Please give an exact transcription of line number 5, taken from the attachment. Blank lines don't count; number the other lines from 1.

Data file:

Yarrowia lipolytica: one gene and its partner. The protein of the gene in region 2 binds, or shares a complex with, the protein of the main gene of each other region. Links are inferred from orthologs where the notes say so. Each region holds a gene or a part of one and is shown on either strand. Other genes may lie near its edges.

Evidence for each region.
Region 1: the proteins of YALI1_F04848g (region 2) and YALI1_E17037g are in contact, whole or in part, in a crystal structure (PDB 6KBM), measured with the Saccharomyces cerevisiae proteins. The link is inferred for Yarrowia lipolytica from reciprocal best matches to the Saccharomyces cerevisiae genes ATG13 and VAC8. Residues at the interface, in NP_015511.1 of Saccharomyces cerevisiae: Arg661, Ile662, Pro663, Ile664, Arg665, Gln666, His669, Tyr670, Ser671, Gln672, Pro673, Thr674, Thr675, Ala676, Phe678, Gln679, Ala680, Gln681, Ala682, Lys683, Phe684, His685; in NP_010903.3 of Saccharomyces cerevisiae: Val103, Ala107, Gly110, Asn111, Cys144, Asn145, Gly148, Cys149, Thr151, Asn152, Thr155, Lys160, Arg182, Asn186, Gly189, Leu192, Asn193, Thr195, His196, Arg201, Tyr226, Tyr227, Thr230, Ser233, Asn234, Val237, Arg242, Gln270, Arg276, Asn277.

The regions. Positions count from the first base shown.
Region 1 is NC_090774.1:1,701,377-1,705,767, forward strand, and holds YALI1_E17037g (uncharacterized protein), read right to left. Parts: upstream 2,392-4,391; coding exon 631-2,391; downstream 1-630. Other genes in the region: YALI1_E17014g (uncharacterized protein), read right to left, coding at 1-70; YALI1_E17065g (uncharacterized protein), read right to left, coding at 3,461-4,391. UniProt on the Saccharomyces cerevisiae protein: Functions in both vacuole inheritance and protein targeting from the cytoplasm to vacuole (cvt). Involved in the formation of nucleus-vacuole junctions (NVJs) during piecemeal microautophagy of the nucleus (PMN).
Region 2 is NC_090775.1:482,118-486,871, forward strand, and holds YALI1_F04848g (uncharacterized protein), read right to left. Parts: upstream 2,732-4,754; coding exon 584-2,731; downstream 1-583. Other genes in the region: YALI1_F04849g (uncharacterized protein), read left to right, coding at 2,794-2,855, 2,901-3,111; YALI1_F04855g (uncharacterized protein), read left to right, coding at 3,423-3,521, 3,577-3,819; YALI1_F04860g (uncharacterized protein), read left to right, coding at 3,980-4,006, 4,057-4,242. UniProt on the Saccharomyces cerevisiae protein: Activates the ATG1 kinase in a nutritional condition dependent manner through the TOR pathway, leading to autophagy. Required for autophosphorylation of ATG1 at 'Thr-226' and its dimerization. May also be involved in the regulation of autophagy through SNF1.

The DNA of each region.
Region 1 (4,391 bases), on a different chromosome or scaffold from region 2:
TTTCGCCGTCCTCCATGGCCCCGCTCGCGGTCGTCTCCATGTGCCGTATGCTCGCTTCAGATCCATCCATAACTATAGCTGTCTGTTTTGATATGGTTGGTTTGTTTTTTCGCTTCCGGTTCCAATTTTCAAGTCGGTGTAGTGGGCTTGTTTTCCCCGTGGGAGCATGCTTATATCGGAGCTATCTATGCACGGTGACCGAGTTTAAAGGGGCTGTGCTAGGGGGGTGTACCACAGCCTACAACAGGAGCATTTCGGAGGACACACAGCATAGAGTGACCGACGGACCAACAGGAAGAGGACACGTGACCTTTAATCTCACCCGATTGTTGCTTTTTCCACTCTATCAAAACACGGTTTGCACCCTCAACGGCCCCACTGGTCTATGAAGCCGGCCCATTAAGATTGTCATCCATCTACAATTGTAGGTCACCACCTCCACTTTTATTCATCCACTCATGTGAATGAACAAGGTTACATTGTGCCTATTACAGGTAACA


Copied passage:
Region 1 is NC_090774.1:1,701,377-1,705,767, forward strand, and holds YALI1_E17037g (uncharacterized protein), read right to left. Parts: upstream 2,392-4,391; coding exon 631-2,391; downstream 1-630. Other genes in the region: YALI1_E17014g (uncharacterized protein), read right to left, coding at 1-70; YALI1_E17065g (uncharacterized protein), read right to left, coding at 3,461-4,391. UniProt on the Saccharomyces cerevisiae protein: Functions in both vacuole inheritance and protein targeting from the cytoplasm to vacuole (cvt). Involved in the formation of nucleus-vacuole junctions (NVJs) during piecemeal microautophagy of the nucleus (PMN).